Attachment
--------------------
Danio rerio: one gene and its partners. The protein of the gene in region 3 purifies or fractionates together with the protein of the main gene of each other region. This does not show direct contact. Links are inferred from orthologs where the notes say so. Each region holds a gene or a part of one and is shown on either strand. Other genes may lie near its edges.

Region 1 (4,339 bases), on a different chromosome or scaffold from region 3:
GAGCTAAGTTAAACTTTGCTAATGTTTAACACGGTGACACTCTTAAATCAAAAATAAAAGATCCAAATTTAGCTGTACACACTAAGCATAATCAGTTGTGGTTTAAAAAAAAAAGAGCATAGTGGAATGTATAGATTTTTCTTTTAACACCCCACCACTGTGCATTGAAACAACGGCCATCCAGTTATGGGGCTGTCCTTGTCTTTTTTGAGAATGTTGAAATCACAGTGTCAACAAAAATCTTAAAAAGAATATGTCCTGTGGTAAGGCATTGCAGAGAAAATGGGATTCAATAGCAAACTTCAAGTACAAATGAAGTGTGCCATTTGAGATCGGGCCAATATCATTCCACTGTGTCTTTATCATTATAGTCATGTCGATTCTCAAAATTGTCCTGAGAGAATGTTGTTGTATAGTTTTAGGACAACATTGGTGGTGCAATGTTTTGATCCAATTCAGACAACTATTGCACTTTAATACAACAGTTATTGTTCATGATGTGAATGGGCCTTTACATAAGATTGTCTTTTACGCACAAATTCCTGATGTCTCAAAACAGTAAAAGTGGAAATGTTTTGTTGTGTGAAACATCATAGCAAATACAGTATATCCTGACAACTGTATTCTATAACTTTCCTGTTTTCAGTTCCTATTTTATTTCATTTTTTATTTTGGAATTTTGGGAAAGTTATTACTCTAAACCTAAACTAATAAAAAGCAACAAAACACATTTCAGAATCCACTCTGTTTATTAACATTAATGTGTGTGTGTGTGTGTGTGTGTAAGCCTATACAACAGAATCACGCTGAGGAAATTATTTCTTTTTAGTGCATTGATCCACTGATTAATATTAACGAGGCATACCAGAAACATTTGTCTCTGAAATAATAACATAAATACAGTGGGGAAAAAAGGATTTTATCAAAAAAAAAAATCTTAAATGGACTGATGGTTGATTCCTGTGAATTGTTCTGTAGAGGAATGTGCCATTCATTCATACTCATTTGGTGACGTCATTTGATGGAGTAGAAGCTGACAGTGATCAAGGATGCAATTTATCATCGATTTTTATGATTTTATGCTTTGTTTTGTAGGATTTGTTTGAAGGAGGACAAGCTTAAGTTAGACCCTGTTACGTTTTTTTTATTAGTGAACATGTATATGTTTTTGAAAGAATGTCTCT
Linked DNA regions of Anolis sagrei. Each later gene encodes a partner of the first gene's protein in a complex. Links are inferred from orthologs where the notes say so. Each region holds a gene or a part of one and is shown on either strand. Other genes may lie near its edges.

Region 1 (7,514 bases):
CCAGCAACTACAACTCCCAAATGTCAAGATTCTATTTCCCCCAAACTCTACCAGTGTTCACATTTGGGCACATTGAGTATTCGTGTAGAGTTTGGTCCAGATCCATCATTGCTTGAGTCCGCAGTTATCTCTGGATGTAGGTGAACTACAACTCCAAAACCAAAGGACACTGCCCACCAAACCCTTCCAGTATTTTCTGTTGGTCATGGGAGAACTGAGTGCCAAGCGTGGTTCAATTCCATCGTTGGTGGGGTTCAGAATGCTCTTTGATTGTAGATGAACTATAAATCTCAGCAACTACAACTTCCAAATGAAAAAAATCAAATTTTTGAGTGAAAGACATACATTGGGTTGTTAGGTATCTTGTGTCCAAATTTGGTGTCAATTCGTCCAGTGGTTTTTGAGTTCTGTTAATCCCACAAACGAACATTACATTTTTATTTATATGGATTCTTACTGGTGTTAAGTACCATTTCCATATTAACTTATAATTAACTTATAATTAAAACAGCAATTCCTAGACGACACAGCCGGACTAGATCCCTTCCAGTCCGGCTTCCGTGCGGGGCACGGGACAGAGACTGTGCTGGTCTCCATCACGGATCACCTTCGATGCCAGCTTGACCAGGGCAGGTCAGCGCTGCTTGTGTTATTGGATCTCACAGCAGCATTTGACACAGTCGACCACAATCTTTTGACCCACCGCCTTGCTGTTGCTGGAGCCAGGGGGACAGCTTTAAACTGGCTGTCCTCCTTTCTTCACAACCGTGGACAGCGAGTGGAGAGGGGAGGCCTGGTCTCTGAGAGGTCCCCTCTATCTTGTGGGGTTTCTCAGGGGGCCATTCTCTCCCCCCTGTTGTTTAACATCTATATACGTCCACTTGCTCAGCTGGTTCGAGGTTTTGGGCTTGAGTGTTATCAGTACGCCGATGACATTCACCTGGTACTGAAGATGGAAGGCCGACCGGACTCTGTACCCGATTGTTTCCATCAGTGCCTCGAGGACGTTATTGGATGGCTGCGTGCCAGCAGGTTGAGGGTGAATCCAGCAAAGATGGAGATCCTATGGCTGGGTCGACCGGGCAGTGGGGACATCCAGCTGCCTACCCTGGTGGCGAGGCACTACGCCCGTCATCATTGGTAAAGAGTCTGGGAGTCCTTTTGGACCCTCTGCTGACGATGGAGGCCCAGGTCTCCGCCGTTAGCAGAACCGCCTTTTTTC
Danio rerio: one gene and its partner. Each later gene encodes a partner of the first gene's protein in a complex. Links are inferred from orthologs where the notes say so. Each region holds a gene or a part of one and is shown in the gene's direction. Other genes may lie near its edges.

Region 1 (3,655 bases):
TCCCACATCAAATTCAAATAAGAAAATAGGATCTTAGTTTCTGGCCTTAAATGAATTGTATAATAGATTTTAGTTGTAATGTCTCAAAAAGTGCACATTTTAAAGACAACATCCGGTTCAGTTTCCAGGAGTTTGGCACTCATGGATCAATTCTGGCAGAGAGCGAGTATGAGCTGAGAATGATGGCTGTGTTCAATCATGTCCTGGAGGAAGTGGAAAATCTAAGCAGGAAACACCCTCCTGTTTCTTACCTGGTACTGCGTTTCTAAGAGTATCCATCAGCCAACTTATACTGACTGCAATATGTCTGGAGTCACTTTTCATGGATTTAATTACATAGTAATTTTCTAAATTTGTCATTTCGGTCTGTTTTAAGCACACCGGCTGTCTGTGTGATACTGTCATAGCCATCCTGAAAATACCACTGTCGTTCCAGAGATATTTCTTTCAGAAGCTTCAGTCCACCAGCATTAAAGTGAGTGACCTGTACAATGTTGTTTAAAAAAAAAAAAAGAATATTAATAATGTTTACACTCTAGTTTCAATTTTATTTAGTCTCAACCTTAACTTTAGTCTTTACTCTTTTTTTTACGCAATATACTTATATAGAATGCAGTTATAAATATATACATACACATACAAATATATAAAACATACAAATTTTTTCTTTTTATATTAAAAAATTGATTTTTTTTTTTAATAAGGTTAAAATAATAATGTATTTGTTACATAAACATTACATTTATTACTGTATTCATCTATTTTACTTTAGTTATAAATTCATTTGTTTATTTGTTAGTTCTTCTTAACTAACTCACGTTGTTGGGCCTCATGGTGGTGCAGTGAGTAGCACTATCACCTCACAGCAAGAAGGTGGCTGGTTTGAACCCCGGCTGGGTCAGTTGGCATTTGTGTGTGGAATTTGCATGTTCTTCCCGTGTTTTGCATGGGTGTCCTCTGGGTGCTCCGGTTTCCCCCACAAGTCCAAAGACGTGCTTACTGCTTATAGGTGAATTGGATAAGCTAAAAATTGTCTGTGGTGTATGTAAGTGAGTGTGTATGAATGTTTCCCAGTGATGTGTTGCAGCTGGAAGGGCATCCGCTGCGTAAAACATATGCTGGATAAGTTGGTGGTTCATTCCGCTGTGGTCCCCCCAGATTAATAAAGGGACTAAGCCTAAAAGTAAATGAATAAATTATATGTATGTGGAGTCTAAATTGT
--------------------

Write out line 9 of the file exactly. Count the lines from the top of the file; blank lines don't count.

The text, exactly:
TCCCACATCAAATTCAAATAAGAAAATAGGATCTTAGTTTCTGGCCTTAAATGAATTGTATAATAGATTTTAGTTGTAATGTCTCAAAAAGTGCACATTTTAAAGACAACATCCGGTTCAGTTTCCAGGAGTTTGGCACTCATGGATCAATTCTGGCAGAGAGCGAGTATGAGCTGAGAATGATGGCTGTGTTCAATCATGTCCTGGAGGAAGTGGAAAATCTAAGCAGGAAACACCCTCCTGTTTCTTACCTGGTACTGCGTTTCTAAGAGTATCCATCAGCCAACTTATACTGACTGCAATATGTCTGGAGTCACTTTTCATGGATTTAATTACATAGTAATTTTCTAAATTTGTCATTTCGGTCTGTTTTAAGCACACCGGCTGTCTGTGTGATACTGTCATAGCCATCCTGAAAATACCACTGTCGTTCCAGAGATATTTCTTTCAGAAGCTTCAGTCCACCAGCATTAAAGTGAGTGACCTGTACAATGTTGTTTAAAAAAAAAAAAAGAATATTAATAATGTTTACACTCTAGTTTCAATTTTATTTAGTCTCAACCTTAACTTTAGTCTTTACTCTTTTTTTTACGCAATATACTTATATAGAATGCAGTTATAAATATATACATACACATACAAATATATAAAACATACAAATTTTTTCTTTTTATATTAAAAAATTGATTTTTTTTTTTAATAAGGTTAAAATAATAATGTATTTGTTACATAAACATTACATTTATTACTGTATTCATCTATTTTACTTTAGTTATAAATTCATTTGTTTATTTGTTAGTTCTTCTTAACTAACTCACGTTGTTGGGCCTCATGGTGGTGCAGTGAGTAGCACTATCACCTCACAGCAAGAAGGTGGCTGGTTTGAACCCCGGCTGGGTCAGTTGGCATTTGTGTGTGGAATTTGCATGTTCTTCCCGTGTTTTGCATGGGTGTCCTCTGGGTGCTCCGGTTTCCCCCACAAGTCCAAAGACGTGCTTACTGCTTATAGGTGAATTGGATAAGCTAAAAATTGTCTGTGGTGTATGTAAGTGAGTGTGTATGAATGTTTCCCAGTGATGTGTTGCAGCTGGAAGGGCATCCGCTGCGTAAAACATATGCTGGATAAGTTGGTGGTTCATTCCGCTGTGGTCCCCCCAGATTAATAAAGGGACTAAGCCTAAAAGTAAATGAATAAATTATATGTATGTGGAGTCTAAATTGT